Department of Performing Arts senior capstone ‘[Working Title]’ portrays struggle of entering adulthood

The senior capstone comments on navigating personal and systemic struggles in the workforce

Department of Performing Arts senior capstone ‘[Working Title]’ portrays struggle of entering adulthood

After working together all semester to create this work, the theatre/musical theatre program senior capstone class performed its original play titled “[Working Title]” at the Katzen Arts Center on Dec. 9 and 10. 

Taking place in the all too familiar setting of a Metro car, characters from all different walks of life shared their stories and struggles as they were trapped together when the train abruptly stopped during the holiday season due to a malfunction. 

The first scene opened without introduction as a young woman with a guitar walked on and began playing “Stop This Train” by John Mayer. As the other characters joined in song, singing “I’m scared of getting older/I’m only good at being young,” the opening group number made it abundantly clear that the Metro not only acted as the setting of the play, but as an overarching metaphor as the characters both literally and figuratively tried to move forward in their lives. The stopping of the train prompted a reflection on each character’s current point in their journey; a nod to the seniors who created this play and are on the verge of graduating and entering adulthood.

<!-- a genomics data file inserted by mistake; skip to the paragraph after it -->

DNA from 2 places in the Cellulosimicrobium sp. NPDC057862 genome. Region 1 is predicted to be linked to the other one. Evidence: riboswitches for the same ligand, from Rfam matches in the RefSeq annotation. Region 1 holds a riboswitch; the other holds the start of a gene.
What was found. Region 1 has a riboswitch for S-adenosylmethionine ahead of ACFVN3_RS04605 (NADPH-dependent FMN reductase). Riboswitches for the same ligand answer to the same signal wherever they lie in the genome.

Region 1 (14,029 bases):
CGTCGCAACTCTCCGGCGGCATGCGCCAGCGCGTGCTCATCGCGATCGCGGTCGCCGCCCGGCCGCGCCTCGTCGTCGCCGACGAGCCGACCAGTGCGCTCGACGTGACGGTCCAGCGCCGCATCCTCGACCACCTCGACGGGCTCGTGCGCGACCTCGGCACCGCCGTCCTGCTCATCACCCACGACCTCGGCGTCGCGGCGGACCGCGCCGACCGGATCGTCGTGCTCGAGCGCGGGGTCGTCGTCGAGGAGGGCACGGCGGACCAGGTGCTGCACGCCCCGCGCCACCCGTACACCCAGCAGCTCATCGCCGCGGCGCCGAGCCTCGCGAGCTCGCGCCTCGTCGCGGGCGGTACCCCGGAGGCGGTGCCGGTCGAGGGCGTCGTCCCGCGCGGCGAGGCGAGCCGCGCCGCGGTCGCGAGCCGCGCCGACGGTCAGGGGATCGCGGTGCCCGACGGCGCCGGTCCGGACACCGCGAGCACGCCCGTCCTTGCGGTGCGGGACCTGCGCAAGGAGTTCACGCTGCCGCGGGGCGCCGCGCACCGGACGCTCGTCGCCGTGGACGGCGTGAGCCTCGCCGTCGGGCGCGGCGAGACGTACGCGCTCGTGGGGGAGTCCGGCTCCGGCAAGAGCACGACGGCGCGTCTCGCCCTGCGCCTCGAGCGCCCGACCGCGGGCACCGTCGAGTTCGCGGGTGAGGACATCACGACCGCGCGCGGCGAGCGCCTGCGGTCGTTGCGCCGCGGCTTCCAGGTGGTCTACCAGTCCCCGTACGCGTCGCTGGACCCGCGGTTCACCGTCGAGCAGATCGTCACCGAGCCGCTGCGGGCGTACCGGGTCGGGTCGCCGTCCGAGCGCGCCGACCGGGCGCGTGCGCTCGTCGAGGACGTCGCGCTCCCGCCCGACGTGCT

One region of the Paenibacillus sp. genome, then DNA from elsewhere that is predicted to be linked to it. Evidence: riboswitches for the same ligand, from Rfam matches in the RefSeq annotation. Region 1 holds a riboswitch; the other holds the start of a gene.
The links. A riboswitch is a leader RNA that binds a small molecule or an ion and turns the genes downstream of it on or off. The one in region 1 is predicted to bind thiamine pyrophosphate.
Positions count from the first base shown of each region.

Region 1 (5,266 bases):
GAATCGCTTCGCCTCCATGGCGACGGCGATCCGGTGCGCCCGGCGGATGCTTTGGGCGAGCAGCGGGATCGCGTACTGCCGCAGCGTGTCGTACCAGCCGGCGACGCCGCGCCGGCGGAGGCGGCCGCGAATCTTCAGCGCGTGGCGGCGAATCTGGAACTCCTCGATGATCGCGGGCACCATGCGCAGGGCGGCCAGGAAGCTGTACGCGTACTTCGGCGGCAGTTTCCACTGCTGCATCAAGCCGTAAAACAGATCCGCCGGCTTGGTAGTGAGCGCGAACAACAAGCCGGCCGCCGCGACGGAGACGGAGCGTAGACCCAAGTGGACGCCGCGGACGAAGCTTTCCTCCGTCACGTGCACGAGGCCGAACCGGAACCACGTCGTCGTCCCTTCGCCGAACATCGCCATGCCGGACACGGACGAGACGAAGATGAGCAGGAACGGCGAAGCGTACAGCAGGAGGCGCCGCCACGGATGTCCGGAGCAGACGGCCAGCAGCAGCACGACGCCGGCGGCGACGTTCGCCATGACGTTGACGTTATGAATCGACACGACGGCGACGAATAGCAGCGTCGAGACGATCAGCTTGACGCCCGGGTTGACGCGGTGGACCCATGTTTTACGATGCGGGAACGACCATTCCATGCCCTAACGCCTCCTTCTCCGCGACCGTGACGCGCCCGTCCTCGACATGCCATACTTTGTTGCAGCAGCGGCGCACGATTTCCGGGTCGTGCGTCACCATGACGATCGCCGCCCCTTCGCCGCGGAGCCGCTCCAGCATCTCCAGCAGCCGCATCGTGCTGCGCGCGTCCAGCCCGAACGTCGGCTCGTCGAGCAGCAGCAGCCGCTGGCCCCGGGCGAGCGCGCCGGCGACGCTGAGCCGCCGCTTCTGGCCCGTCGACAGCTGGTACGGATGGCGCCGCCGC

This tension as both the characters and actors are about to enter a new phase of life is expressed in this line of the show: “There are a million different futures waiting just outside these doors, and all they’re waiting for is for us to reach out together and pull ourselves towards the one we want.” 

The characters’ struggles to navigate adulthood are further complicated given the context of the coronavirus in conjunction with systemic struggles in the workplace. 

Each scene of the show highlights one character, flashing back to their life before they came on the Metro and displaying the current issues they’re facing; ranging from gentrification to performative activism in Gen-Z. While the variety of issues and characters tackled in this show leave little room for character development and nuanced portrayals of these systemic issues, the play is still able to illustrate a snapshot of today’s societal problems in a creative way. 

While the play mainly consisted of acting, there were two dance numbers incorporated into the show, further visualizing the character’s struggles in a new medium. There was a strong use of movement from the dancers juxtaposed with the standstill Metro car, which portrayed the inner turmoil of the characters as they anticipated the Metro car to begin moving again, forcing the characters to re-enter reality. 

Even though the conflicts were still unresolved and characters’ futures still unclear, the Metro car was fixed and began moving again in the final scene. However, while there was uncertainty, there was also a new sense of optimism present. 

In the final scene, the cast came together once more to sing an original song, “What a Wonderful World This Could Be,” implying that solidarity and creating community is needed to create a better world. 

This sense of community was also apparent in the senior cast. As each member used the tools gained from their four-year academic careers at American University, they were able to create a comedic yet touching final product as they now move into the real world of theater. 

life@theeagleonline.com 

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